Adobe Systems announced Monday it no longer will sell its Creative Suite software, as it moves instead to the $50-per-month Creative Cloud and other subscription plans.
"We have no current plans to release another perpetual release of the CS tools and suites. Creative Cloud is going to be our sole focus moving forward," said Scott Morris, senior director of product marketing for Creative Cloud.
When Adobe launched its Creative Cloud subscription last year, executives weren't sure how long it would offer it alongside the traditional perpetual-license sales for its software. But customer enthusiasm for the Creative Cloud, combined with the awkwardness of maintaining it alongside the slower-moving CS products, led the company to move aggressively to the subscription plan.
"We expected it to be a couple years before this happened. But we were surprised by how successful Creative Cloud has been," Morris said. "We know that's going to be a difficult transition for some customers, but we think it's going to be the best move in the long haul."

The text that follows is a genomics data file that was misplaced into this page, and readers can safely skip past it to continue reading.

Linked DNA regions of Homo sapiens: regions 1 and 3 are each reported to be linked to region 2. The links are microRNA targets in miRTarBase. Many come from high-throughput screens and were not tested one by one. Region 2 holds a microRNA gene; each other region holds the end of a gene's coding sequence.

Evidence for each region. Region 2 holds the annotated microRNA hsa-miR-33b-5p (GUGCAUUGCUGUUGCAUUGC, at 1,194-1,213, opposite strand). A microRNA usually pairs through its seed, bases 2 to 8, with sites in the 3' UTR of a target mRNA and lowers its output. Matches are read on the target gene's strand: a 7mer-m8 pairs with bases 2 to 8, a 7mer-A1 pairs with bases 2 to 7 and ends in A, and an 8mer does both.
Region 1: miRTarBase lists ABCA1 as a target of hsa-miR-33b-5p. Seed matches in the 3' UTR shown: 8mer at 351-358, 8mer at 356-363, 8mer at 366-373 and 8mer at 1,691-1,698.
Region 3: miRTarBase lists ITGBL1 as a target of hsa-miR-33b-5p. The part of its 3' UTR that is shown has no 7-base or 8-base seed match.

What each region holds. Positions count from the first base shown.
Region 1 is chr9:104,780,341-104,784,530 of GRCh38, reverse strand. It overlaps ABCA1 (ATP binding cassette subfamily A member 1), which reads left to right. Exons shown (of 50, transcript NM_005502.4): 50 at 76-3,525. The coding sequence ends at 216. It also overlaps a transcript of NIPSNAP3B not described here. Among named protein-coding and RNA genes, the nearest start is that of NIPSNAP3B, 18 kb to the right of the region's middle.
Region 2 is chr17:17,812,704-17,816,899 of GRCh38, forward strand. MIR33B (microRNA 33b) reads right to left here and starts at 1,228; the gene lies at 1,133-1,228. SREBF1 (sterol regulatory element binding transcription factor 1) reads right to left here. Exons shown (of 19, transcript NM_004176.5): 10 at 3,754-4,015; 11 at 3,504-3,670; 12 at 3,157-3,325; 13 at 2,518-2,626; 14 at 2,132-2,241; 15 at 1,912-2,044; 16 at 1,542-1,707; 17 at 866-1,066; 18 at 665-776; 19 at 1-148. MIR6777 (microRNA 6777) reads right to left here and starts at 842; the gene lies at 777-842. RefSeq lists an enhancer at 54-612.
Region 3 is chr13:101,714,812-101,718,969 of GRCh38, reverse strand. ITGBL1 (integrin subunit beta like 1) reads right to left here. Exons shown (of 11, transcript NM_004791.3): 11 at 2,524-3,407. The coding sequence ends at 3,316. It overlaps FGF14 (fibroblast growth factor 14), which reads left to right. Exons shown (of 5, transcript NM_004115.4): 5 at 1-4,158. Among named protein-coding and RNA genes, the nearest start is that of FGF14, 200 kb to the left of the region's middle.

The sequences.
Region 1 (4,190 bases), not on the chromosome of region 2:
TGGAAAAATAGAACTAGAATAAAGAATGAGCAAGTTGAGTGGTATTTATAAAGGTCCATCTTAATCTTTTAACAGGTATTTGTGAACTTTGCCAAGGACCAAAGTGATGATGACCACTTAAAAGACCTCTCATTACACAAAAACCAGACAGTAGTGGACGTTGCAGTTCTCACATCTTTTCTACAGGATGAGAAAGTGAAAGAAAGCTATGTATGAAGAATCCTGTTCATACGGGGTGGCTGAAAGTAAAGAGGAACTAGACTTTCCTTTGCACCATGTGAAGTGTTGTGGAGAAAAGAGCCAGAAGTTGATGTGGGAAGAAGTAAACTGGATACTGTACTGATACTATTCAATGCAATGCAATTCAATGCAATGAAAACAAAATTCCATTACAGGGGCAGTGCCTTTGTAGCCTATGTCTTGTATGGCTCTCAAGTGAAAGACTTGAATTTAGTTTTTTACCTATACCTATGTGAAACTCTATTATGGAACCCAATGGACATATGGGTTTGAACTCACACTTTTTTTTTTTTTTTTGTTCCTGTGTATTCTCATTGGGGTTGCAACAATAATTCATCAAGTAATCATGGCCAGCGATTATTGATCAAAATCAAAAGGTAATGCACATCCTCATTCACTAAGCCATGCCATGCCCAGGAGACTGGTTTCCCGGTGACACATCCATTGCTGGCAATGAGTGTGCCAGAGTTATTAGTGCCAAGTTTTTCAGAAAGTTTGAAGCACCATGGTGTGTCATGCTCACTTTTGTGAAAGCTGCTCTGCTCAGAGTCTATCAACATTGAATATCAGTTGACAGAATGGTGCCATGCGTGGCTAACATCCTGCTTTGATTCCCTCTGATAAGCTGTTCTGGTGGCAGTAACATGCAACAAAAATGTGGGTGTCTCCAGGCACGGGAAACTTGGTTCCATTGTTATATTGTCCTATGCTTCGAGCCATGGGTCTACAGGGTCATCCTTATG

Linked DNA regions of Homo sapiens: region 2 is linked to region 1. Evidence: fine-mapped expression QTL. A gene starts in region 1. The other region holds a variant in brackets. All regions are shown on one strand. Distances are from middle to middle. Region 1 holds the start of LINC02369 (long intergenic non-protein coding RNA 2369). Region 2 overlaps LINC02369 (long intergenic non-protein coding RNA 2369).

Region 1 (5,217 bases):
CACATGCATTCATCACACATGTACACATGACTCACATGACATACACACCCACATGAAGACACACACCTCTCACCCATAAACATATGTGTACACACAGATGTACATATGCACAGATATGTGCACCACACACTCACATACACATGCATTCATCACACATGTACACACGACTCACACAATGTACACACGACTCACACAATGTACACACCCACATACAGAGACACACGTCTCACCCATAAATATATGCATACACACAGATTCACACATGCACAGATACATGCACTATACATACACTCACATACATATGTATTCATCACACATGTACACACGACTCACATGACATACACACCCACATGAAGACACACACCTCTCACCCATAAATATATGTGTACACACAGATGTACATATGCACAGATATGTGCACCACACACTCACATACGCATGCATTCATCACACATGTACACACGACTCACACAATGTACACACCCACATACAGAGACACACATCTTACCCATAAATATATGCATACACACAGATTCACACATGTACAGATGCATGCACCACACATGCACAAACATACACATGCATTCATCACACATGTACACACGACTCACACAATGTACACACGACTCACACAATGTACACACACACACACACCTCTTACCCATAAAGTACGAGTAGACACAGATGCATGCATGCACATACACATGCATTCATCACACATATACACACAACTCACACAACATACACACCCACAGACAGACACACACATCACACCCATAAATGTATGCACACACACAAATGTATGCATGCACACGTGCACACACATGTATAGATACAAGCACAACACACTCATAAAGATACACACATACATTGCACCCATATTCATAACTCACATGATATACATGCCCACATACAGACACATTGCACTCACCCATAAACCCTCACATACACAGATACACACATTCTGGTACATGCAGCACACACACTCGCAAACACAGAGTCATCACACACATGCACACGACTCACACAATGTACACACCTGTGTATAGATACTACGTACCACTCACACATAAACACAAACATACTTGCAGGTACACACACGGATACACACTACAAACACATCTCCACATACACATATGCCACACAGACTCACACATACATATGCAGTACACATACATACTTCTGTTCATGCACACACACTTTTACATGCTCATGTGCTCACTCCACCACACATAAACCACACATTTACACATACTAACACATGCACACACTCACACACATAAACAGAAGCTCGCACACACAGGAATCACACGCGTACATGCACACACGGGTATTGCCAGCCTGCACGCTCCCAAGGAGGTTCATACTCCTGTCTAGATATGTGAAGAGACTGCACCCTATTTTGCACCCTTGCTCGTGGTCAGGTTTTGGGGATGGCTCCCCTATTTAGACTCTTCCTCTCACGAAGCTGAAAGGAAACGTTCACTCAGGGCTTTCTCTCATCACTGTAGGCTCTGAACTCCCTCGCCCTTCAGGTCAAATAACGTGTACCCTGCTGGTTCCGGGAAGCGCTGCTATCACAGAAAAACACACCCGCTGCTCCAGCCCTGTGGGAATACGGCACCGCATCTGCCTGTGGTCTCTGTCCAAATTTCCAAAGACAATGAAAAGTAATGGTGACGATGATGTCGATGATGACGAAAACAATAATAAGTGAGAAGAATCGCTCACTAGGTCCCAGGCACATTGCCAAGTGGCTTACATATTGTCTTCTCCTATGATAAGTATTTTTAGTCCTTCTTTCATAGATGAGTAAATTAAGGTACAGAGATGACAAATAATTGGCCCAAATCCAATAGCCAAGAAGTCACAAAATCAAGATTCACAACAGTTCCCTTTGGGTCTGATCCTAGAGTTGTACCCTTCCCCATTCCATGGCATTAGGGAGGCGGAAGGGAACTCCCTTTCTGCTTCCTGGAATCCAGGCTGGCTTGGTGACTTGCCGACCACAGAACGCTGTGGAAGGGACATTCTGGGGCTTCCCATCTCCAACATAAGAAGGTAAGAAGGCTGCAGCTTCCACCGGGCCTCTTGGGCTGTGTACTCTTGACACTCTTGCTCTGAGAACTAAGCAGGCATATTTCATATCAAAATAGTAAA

It's not just a big difference for customers. With the change, Adobe moves its business more to a recurring-revenue approach. Instead of revenue surging when upgrades such as CS6 arrive, the company gets a steady stream of money.
"There's a stacking effect. When we bring customers in, they stay in. Then when we bring in new customers, we layer the revenue on top," Morris said. "Recurring revenue is going to help Adobe in the long run. That's one reason Wall Street responded very positively."
The company announced the change at its Adobe Max conference along with major updates to its software -- the programs that would have borne the CS7 logo but that now will be rebranded just as Creative Cloud.
New Creative Cloud members will pay about $50 per month for a membership. Users who are updating from CS3 or higher can get a discounted rate of $30 per month for the first year. Single apps, like PhotoShop or Illustrator, are available for $20 per month.
Read the full story at CNET.